Michael Walzer, "The Struggle for a Decent Politics: On 'Liberal' as an Adjective" (Yale UP, 2023)


The national purpose of the American state is to realize and then sustain the democracy and the equality that was the promise of our founding. I believe that requires perennial struggle and … groups like Black Lives Matter are an essential part of that struggle … Those are the social movements I hope to join, support, and that I hope will always be qualified by the adjective ‘liberal’.

– Michael Walzer, NBN interview (2023)

In the 1990 collection What is Justice? Classic and Contemporary Readings edited by Solomon and Murphy and published by Oxford, teachers had a textbook to help introduce students to a broad cross-section of political thinkers ranging from Hobbes to Hegel to Hayek to Mill, Nozick, Rawls, Sandel, Taylor and Walzer among others. It is worth mentioning because Michael Walzer insists he is not a formal philosopher, does not in fact, deserve to be grouped with the likes of a Dewey or a Hegel, as Richard Rorty had done in the introduction of his 1999 collection of essays in Philosophy and Social Hope:

‘Recently Michael Walzer, a political philosopher best known for his earlier work, Spheres of Justice, has come to Hegel’s and Dewey’s defense. In his more recent book Thick and Thin, Walzer argues that we should not think of the customs and institutions of particular societies as accidental accretions around a common core of universal moral rationality, the transcultural moral law. Rather, we should think of the thick set of customs and institutions as prior, and as what commands moral allegiance.’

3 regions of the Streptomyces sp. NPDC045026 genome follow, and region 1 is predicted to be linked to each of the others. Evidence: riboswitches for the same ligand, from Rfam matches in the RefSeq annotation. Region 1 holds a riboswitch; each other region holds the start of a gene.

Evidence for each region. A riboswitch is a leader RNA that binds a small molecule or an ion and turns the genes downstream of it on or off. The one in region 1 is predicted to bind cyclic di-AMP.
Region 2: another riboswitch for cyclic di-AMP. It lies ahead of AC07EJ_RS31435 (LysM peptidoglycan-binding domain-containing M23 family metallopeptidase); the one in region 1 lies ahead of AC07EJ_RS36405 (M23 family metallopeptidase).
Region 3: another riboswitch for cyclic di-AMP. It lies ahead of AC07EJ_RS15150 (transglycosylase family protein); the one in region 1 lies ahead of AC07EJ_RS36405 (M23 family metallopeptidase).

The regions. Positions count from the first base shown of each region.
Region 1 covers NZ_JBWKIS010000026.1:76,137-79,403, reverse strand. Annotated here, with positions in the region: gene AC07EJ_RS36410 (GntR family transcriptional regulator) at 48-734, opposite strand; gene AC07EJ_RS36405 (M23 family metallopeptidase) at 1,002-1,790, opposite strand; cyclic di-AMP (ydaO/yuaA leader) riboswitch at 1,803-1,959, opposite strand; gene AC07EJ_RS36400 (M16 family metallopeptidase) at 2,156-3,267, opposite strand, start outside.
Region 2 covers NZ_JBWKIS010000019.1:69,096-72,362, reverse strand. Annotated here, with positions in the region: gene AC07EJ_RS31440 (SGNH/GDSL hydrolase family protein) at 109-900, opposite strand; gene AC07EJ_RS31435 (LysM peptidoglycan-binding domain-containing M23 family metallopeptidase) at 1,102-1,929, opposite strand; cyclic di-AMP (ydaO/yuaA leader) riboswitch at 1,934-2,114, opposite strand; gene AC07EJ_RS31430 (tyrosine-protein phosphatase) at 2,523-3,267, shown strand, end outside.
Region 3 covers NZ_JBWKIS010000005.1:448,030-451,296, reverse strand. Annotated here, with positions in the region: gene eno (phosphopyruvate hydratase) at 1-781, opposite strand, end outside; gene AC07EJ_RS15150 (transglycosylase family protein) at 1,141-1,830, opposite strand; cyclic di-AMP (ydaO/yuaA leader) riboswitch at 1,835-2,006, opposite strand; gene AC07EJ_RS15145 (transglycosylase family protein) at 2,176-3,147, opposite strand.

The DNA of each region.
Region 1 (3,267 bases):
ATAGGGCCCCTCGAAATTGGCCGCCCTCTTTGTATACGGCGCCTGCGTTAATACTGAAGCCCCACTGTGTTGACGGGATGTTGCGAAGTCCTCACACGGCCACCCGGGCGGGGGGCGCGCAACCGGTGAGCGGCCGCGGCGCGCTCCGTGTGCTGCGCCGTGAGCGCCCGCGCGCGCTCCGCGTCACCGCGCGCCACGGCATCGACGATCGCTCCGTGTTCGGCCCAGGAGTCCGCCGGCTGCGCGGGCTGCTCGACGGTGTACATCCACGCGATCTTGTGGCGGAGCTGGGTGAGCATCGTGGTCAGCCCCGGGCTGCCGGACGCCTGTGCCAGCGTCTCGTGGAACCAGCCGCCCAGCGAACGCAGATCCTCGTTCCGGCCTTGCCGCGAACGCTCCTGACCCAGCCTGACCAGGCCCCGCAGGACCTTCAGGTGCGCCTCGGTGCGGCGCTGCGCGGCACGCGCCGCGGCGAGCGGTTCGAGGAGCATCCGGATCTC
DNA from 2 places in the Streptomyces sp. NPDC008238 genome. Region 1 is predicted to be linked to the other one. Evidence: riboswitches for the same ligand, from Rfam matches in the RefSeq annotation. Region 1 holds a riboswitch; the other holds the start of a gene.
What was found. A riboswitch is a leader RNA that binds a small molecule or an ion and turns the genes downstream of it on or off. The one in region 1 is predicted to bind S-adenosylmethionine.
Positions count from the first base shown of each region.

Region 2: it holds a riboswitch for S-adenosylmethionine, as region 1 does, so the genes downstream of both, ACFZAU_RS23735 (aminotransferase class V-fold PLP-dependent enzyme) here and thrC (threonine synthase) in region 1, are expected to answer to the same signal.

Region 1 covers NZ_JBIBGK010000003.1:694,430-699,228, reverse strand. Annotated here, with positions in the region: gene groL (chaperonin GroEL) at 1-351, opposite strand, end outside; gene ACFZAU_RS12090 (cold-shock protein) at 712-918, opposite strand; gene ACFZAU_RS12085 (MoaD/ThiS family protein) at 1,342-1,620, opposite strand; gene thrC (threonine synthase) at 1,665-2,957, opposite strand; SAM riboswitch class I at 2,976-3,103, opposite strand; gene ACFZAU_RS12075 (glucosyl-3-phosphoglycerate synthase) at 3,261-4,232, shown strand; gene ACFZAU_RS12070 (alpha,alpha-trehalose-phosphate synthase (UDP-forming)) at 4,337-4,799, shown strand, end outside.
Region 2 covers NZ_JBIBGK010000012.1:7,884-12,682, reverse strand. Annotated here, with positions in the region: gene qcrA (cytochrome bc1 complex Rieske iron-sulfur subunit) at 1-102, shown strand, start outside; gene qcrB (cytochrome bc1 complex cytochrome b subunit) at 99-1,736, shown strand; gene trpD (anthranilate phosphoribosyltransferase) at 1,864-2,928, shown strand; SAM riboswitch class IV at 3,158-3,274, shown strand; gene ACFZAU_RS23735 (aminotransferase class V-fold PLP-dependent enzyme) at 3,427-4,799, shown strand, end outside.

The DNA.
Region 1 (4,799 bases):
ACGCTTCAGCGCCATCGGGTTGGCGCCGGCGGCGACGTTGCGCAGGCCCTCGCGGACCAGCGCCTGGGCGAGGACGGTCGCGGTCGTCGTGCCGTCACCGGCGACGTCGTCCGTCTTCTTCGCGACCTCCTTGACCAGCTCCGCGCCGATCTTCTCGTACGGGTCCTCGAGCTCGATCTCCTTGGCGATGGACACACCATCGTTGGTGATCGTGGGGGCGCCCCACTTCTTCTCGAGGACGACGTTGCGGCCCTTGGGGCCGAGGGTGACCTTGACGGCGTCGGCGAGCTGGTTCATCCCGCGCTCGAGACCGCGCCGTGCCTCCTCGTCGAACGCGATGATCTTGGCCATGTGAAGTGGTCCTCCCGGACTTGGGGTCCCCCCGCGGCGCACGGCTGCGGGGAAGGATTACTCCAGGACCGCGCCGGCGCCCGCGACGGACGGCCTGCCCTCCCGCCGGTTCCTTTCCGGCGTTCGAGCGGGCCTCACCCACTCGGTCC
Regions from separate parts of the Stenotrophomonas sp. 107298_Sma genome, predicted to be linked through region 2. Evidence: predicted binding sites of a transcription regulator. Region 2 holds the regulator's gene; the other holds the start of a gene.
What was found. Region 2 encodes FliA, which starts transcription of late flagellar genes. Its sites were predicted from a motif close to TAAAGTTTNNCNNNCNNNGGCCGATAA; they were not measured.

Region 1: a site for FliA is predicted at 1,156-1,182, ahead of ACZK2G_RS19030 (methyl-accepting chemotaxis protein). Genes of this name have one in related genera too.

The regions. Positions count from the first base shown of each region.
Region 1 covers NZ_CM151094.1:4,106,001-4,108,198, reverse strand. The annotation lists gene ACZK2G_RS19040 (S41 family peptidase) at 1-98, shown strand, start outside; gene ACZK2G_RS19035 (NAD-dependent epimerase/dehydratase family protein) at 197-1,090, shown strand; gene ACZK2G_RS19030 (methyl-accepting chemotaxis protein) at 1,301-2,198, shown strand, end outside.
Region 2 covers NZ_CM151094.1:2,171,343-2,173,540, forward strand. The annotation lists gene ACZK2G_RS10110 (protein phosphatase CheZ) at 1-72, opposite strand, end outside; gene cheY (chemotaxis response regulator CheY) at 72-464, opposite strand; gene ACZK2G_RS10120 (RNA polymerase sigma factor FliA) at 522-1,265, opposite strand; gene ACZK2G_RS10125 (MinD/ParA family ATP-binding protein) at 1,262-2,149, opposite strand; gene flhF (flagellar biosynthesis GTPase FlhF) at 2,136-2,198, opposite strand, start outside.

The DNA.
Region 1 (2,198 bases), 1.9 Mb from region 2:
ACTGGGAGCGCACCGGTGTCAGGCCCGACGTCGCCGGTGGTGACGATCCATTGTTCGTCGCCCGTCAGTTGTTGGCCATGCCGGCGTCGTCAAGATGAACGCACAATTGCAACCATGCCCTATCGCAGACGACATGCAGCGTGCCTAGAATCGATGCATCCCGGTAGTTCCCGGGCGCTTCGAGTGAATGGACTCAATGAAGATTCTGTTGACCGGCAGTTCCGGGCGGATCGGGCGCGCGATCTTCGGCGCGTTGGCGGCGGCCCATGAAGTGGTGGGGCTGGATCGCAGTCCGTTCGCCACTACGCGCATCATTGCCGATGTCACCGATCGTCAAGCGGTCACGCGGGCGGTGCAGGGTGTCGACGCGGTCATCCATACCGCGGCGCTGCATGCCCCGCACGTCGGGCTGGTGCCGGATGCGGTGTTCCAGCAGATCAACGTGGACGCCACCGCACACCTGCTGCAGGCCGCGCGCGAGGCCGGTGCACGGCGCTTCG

Rorty’s broader point remains as relevant as arguably, the positions of the political philosophers as collected in the Solomon and Murphy reader mentioned above, What is Justice?, which also recognized the appeal of Walzer’s ‘very different approach’ to the Rawls’ paradigmatic A Theory of Justice. That same collection also shares Nozick’s critical response to Rawls - mentioned because of the well-known course, ‘Capitalism and Socialism’, that Robert Nozick and Michael Walzer taught together at Harvard.

A former student, the Washington Post columnist, Brookings senior fellow, and policy professor E.J. Dionne once said: it was one of the best courses he ever took, adding, it was Michael Walzer ‘who very much shaped my view’.

A short list of Professor Walzer’s book titles include Just and Unjust Wars, Spheres of Justice - A Defense of Pluralism and Equality, The Company of Critics, Thick and Thin - Moral Argument at Home and Abroad, On Toleration, Politics and Passion, The Jewish Political Tradition, The Paradox of Liberation: Secular Revolutions and Religious Counterrevolutions, A Foreign Policy for the Left, as well as a published conversation - Justice is Steady Work: A Conversation on Political Theory - published by Polity in 2020.

This interview focuses primarily on his latest book, The Struggle for a Decent Politics: On “Liberal” as an Adjective (2023, Yale University Press) which does much to clarify a simple, yet crucial distinction, between liberal and illiberal sensibilities underlying the pluralism, populism, and polarization today.

Michael Walzer is professor emeritus at the Institute for Advanced Study in Princeton, and editor emeritus at Dissent magazine. Professor Walzer studied on a Fulbright Fellowship at Cambridge and completed his PhD in government at Harvard University.

Keith Krueger can be reached at keithNBn@gmail.com

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